Re: [tcpm] Fwd: New Version Notification for draft-gont-tcpm-urgent-data-00

David Borman <> Tue, 28 October 2008 01:01 UTC

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From: David Borman <>
To: Fernando Gont <>
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Subject: Re: [tcpm] Fwd: New Version Notification for draft-gont-tcpm-urgent-data-00
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I've done a quick scan of this document, and it indicates to me a  
misunderstanding of urgent data.

First, despite what 793 and 1122 say, TCP does *not* have urgent data  
in the sense that people think.  TCP has an urgent *pointer*, that  
indicates an interesting point in the data stream.  *All* the data  
prior to, and including, the Urgent pointer is the urgent data.  It is  
up to the application to decide what that means, and which data  
relative to the urgent pointer is interesting, but typically it would  
be the data just after the urgent pointer.  The application can't say  
"these x bytes of data are the urgent data".

If a TCP data stream writes some data in normal mode and the data gets  
lost, then there is a successive write in urgent mode, then when the  
lost packet is re-transmitted it'll now be transmitted with the URG  
bit and the urgent pointer, turning that data into "urgent data" by  
the 793 definition.  That's not what people think when they first hear  
the term "urgent data", but that's how it works.

It is much easier to understand if you don't use the term "urgent  
data", and just think about the urgent pointer.  The reader goes into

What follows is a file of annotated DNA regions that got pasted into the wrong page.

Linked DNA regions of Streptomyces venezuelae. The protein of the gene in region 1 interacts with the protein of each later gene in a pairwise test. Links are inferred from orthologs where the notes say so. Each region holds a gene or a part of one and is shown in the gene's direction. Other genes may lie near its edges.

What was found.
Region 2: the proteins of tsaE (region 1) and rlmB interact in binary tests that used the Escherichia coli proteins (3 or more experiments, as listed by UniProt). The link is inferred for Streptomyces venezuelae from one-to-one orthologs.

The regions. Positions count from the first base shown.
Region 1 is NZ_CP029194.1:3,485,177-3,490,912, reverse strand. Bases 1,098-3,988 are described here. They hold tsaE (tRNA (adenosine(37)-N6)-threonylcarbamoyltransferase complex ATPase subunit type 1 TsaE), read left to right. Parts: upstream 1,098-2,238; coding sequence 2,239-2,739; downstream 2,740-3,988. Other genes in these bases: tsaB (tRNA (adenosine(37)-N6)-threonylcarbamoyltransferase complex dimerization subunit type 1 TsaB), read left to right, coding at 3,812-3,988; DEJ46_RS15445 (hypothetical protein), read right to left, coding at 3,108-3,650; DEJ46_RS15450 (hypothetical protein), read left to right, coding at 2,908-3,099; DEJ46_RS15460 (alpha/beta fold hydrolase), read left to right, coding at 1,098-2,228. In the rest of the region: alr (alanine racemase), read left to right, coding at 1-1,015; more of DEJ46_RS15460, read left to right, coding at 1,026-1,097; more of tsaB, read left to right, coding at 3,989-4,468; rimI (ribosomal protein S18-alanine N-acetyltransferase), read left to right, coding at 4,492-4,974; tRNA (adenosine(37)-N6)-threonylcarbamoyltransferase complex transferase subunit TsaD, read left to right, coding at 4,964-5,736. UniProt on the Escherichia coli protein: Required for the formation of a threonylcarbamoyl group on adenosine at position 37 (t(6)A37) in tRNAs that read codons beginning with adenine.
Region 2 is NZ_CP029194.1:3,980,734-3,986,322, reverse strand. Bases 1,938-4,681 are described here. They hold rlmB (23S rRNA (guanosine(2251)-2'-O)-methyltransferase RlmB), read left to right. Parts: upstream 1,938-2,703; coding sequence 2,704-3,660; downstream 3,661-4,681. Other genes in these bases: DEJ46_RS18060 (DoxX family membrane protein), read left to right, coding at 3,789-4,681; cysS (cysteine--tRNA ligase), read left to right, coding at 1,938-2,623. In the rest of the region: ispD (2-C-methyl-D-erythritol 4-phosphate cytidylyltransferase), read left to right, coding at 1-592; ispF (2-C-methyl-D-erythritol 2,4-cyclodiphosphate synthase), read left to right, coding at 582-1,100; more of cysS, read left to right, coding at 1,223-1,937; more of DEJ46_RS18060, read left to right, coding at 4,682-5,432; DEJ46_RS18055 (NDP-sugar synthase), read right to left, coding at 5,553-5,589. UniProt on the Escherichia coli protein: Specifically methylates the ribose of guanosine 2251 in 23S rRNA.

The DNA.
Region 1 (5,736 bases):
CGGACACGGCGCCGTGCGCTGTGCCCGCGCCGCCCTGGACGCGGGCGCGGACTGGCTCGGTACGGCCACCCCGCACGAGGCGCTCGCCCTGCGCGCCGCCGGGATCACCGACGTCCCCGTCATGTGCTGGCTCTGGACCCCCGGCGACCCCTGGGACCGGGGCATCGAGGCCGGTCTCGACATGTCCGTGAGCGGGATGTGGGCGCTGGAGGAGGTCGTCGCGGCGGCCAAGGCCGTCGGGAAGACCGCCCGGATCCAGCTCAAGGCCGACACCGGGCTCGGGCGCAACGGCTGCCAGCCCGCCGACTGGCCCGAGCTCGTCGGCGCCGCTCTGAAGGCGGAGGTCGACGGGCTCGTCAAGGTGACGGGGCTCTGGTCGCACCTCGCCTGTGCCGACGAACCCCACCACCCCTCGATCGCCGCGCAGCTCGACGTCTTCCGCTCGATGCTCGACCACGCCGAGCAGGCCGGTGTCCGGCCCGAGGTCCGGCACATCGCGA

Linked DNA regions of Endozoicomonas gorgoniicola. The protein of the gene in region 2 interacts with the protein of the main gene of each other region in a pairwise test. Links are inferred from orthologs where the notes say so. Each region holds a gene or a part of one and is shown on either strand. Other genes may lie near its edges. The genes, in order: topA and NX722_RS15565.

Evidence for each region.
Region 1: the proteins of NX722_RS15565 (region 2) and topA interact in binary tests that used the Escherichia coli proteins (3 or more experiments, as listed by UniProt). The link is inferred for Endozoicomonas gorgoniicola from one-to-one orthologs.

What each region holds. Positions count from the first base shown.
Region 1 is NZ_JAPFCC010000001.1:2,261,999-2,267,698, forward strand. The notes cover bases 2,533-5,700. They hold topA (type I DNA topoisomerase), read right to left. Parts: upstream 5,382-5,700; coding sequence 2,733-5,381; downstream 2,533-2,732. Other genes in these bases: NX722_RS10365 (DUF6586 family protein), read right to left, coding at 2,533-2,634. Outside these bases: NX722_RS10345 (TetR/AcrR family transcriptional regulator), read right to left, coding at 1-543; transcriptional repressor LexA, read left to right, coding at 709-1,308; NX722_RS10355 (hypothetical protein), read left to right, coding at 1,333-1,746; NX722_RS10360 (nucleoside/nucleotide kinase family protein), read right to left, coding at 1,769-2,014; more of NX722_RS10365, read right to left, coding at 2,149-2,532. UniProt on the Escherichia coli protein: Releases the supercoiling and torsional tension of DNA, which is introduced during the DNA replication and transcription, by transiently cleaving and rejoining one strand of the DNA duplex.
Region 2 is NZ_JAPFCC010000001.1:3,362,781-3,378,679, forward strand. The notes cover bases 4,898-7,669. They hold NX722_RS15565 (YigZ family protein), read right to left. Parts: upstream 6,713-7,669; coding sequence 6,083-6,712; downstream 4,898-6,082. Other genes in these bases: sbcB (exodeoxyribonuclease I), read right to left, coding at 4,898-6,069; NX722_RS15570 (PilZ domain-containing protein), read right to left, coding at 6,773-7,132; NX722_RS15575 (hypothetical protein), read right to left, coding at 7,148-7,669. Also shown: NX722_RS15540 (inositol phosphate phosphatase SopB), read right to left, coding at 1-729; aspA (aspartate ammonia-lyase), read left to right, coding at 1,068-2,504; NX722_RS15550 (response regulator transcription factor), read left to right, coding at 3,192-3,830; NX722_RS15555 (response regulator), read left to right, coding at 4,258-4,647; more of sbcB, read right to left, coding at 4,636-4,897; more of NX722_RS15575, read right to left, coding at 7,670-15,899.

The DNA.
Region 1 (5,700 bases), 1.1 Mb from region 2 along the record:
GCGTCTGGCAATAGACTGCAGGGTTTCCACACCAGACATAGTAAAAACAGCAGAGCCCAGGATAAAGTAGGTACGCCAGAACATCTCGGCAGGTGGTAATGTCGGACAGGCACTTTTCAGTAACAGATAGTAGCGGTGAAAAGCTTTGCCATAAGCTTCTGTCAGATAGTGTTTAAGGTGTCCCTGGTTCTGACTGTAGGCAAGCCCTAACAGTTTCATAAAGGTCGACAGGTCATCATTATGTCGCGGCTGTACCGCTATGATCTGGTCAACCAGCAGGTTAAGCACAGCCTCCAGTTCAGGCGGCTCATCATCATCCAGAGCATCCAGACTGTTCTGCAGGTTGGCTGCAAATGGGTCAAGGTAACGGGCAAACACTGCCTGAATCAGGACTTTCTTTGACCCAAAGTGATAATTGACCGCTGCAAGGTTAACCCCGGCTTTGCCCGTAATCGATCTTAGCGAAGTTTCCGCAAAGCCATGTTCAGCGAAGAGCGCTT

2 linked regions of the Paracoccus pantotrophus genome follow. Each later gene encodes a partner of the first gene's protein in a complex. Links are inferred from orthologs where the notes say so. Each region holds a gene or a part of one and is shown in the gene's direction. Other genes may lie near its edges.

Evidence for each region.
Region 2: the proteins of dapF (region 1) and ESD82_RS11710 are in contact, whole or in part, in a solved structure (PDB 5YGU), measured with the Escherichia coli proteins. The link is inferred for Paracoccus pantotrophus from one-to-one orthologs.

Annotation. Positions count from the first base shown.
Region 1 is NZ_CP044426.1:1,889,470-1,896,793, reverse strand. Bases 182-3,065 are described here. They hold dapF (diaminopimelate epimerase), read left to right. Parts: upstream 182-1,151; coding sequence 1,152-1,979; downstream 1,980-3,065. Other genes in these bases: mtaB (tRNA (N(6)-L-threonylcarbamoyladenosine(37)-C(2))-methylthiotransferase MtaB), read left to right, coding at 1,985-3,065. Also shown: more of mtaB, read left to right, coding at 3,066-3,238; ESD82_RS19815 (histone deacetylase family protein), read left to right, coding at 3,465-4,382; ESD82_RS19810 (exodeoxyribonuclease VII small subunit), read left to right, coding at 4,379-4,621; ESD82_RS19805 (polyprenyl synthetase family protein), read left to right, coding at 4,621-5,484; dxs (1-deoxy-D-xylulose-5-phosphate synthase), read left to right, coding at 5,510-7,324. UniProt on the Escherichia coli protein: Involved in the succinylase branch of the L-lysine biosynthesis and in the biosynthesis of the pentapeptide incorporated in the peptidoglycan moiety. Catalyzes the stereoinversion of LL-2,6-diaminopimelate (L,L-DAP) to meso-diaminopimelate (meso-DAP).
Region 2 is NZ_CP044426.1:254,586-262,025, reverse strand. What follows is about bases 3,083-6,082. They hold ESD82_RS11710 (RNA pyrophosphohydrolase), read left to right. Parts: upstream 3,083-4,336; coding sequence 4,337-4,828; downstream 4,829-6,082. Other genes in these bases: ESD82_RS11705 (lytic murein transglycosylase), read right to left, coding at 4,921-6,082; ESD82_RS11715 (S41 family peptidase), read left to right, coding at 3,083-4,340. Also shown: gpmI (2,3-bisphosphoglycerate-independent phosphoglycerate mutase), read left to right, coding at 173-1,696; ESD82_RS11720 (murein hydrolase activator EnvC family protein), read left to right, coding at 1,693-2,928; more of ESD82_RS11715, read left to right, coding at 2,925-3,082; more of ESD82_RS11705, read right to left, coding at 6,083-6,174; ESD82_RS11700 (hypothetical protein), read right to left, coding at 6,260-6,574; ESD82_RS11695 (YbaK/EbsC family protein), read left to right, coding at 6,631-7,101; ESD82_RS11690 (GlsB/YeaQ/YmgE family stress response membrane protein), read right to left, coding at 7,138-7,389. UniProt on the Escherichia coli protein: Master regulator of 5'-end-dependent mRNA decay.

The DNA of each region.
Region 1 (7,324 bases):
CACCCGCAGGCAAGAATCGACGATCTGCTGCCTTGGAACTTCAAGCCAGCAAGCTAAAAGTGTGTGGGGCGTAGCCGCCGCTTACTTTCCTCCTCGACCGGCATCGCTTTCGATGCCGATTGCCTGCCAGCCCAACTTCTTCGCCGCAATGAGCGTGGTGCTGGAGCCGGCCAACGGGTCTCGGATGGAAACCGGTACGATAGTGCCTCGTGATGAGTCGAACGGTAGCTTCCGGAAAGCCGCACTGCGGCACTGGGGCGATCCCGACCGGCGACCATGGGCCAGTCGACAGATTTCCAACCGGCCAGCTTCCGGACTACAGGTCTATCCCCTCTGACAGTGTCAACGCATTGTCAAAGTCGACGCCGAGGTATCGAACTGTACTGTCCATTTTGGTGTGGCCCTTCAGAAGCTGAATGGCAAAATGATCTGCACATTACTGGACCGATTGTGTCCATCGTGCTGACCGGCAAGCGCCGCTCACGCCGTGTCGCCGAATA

urgent mode reading data until it gets to the urgent pointer, at which  
point it goes back into normal mode.  All the data is delivered to the  
application in sequence.  TCP does not have an out-of-band data  
delivery mechanism, and this is where the original BSD code got into  
trouble, because it took one byte out of the data stream and delivered  
it to the application out-of-band.  To fix that, the SO_OOBINLINE  
socket option was introduced, and is still around today.  All  
applications that use urgent data should be using the SO_OOBINLINE  
option, there's no excuse for using the old, broken BSD interpretation  
about urgent data.

There isn't anything wrong with the 793/1122 definition of the Urgent  
Pointer.  It might be useful to clarify the description if people are  
still implementing and/or using it wrong, but the definition in  
793/1122 is still correct.

			-David Borman

On Oct 27, 2008, at 6:54 PM, Fernando Gont wrote:

> Hello, folks,
> FYI, we have published a new Internet-Draft entitled "On the  
> implementation of TCP urgent data". The draft is available at: 
>   (see the Abstract on other details bellow).
> Any comments will be more than welcome.
> Thanks!
> Kind regards,
> Fernando
>> A new version of I-D, draft-gont-tcpm-urgent-data-00.txt has been  
>> successfuly submitted by Fernando Gont and posted to the IETF  
>> repository.
>> Filename:       draft-gont-tcpm-urgent-data
>> Revision:       00
>> Title:          On the implementation of TCP urgent data
>> Creation_date:  2008-10-28
>> WG ID:          Independent Submission
>> Number_of_pages: 10
>> Abstract:
>> This document analyzes the current practices for handling TCP urgent
>> data in the current Internet.  It describes how popular TCP
>> implementations process urgent data, and also describes how a number
>> of middle-boxes affect how urgent data is processed by end systems.
>> Additionally, it includes a survey of the processing of urgent data
>> by popular TCP implementations.  This document updates the relevant
>> specifications such that they accommodate current practice in
>> processing TCP urgent data.
> --
> Fernando Gont
> e-mail: ||
> PGP Fingerprint: 7809 84F5 322E 45C7 F1C9 3945 96EE A9EF D076 FFF1
> _______________________________________________
> tcpm mailing list

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